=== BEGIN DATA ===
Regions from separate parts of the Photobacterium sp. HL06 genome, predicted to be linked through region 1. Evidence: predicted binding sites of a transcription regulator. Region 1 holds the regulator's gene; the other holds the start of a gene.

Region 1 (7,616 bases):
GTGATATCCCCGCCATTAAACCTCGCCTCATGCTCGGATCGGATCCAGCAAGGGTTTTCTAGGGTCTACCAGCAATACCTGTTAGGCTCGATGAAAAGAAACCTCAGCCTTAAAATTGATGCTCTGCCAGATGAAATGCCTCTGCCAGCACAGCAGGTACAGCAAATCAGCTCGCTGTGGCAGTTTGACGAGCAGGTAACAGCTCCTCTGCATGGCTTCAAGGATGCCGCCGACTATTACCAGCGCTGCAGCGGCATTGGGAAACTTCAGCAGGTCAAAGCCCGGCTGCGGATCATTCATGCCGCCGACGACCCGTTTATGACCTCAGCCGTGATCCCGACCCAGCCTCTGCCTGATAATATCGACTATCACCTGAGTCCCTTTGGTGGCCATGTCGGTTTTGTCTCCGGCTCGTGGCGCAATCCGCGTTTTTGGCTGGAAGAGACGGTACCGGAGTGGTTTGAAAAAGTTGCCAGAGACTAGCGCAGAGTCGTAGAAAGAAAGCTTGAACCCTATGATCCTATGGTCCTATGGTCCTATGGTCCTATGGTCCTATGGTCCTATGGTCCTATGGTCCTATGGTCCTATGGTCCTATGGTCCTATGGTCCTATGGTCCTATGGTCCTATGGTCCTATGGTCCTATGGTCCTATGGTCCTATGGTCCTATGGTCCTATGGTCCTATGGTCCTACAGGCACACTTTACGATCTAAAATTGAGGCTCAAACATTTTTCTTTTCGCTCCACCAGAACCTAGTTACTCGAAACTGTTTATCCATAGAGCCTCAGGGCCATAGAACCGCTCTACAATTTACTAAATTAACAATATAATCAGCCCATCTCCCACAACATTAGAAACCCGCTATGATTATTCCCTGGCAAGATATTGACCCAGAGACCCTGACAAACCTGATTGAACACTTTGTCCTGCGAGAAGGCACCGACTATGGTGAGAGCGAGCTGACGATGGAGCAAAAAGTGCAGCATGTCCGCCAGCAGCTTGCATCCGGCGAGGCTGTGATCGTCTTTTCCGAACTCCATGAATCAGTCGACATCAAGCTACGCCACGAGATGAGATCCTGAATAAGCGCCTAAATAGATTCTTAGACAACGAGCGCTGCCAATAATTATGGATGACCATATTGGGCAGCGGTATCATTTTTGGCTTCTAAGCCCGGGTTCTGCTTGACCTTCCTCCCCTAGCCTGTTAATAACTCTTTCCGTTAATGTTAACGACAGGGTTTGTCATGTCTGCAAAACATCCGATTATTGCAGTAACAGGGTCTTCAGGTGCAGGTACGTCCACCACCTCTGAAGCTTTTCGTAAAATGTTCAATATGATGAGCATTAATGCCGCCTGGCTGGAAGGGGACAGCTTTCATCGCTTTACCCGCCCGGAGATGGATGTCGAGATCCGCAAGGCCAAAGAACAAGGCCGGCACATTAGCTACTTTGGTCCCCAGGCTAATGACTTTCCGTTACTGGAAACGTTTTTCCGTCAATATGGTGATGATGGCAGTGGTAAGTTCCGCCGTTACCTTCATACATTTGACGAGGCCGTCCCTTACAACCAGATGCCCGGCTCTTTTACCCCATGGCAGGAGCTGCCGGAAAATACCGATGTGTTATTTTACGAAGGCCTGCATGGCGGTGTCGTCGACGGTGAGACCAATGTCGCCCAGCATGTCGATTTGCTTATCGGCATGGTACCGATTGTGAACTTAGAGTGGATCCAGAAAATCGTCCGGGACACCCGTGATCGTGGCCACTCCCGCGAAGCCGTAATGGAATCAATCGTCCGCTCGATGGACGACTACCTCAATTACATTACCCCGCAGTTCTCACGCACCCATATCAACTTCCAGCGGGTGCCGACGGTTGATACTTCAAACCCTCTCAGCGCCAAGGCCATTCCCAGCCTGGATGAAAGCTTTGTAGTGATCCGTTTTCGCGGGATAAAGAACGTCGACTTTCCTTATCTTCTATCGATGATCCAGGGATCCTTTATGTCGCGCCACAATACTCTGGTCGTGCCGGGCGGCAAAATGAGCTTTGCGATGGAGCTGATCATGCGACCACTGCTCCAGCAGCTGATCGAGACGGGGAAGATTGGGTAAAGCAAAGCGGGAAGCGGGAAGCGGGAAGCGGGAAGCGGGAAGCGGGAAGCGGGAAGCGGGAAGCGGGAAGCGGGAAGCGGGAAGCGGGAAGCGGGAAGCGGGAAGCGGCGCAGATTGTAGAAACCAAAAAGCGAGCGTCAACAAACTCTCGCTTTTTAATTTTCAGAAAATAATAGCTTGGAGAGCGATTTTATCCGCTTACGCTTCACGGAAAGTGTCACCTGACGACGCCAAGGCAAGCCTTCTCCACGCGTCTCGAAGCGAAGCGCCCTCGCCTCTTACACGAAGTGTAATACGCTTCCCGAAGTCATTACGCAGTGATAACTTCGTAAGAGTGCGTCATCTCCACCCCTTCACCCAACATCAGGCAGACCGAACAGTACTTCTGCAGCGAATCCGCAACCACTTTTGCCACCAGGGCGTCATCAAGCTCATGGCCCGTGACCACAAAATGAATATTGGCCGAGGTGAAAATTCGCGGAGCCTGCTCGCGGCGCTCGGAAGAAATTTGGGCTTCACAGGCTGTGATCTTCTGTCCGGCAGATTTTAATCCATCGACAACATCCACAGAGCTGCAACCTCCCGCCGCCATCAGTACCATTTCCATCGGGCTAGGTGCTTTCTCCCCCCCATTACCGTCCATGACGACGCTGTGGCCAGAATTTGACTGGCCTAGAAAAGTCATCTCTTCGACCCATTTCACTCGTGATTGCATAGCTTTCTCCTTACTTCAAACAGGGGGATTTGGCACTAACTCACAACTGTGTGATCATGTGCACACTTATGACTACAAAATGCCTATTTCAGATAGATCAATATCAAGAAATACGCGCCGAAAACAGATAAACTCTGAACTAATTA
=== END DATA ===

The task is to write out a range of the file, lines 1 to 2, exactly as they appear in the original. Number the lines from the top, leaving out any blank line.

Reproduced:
Regions from separate parts of the Photobacterium sp. HL06 genome, predicted to be linked through region 1. Evidence: predicted binding sites of a transcription regulator. Region 1 holds the regulator's gene; the other holds the start of a gene.

Region 1 (7,616 bases):